Posted 5.1.2020
 From the archives, 2009:


    Just a note to add on to this regular report.   My brother Mark died on April 15, 2009 after a long struggle with a genetic condition and injuries suffered from a car hitting him when he was crossing the street last summer.   It was difficult to accept that someone who did so much for me my whole life is no longer alive but the services and contact with family and very close friends of Mark’s solidified what I already knew about my brother.   He did a lot in this world for us as well as people who were strangers to him.   He leaves behind his wife Mary, daughters Sarah (about to graduate high school), Melissa (a year behind Sarah and an impressive young woman), Caroline (another beautiful Taylor gal who makes me smile) and John (who is the mirror image of Mark and is going to evolve to a very impressive man in the years to come).  

    The very next day I got word that Jay Brewington died after his own struggle with cancer.   Jay and his good friend John started a kayak fishing website and internet forum.   Jay and I were acquaintances for years, mostly talking about baseball.   In the past year he became more of a friend as well and I am pleased that I got to spend a lot of time with Jay at a gathering where we talked at length about so many things.   As with my brother Mark, Jay was very intelligent, funny and enjoyed people.  

Lost Jay and my brother Mark at the same time.   My brother:   He had changed from being my brother some time earlier.   His death was a relief.   Jay, I got to know in his last year alive.   He liked baseball so he liked talking to me.    He was a good fisherman and a very likable guy.     

The transition to spring is complete. Stepping into the water over the weekend, it had that old familiar “warmth” to it long before the sun had even gotten very high in the sky. If you ask me, it has been too warm too early.   Things are definitely in the warm weather pattern. Large glass minnows have arrived inshore and the scaled sardines will be found on the shallower grassflats in increasing numbers in the days to come.

The rainy season coming, floating grass is at a minimum right now so topwater lures are an excellent choice.   I use the Mirrolure Top Dog Jr.     Mullet growth since their spawn, right now is the best time of year to use the topwater lures.   Big trout, must be released but are the best species for action on the topwater lures.    I teach the technique.    You can have bad technique and still get into action.    Get that action just right and you could get explosions on every cast.    Target areas that are two to three feet of water with grass bottom.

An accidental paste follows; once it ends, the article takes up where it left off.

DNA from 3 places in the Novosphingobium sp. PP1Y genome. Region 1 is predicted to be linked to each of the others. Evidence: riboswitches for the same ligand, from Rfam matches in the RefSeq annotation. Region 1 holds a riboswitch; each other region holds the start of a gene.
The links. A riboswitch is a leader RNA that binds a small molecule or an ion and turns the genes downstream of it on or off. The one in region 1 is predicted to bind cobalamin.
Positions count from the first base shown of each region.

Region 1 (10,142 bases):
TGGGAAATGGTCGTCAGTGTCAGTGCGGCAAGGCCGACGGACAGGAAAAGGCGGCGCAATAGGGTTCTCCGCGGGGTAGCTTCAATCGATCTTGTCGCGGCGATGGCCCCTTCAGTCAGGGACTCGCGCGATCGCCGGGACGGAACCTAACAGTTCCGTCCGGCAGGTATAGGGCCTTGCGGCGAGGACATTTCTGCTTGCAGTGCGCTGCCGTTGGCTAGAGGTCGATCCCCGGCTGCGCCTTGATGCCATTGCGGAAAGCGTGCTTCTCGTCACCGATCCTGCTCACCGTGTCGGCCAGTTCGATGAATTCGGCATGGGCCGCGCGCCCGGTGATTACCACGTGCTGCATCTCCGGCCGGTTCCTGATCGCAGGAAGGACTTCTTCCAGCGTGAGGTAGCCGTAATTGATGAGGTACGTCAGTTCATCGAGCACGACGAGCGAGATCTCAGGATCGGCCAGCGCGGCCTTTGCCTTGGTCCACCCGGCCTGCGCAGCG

Recent trips had very good results.    We have done “variety trips.”   Pompano getting ready to get really good, just not the best option “yet”.    Trout.  Easy.    Flounder, decent.    Attempts for redfish and snook didn’t yield the best results but, part of that could have been the tides.   

Redfish are finally an option again. The smaller ones have been available in various areas: Against the trees, in swashes and around the oyster bars. The larger ones have been more likely to be patrolling the foot and a half deep grassflats in search of a meal.

On a personal trip this week, I pulled out the rod with a 3″ shad tail with a 1/8 ounce jig head and got 3 trout in 3 casts all 19″ or above. What was amazing about it was each time a fish was hooked there were one or more other trout following the hooked fish and trying steal the lure away from the hooked fish. I’ve seen that occasionally but never three times in a row!

The lures?   12 Fathom soft plastic baits and Mirrolure topwater lures.   Two companies that made large donations to the Classic for the tenth straight year:  Buy their products and use them because they have engineered great lures for successfully fishing.  

If you want to get on the schedule, shout out loud.   Lots of dates are taken but good openings are available if you want to improve your skills.   

Neil:   727-692-6345,

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Supply as much detailed information such as the location of the offender, the boat description, number of people on board, clothing, vehicle information and give the dispatcher your phone number.      Do this discreetly.   You do not want to have direct contact with these people.

About Neil Taylor

Neil Taylor

Full time kayak fishing guide, Neil was an advocate for conservation since before the time he started guiding.Outdoor writer, speaker and radio show host, Neil connected closely with Captain Mel Berman and did many positives with Mel to promote ethical angling. After Mel passed away, Neil managed and eventually became that web site’s owner.
Neil Taylor

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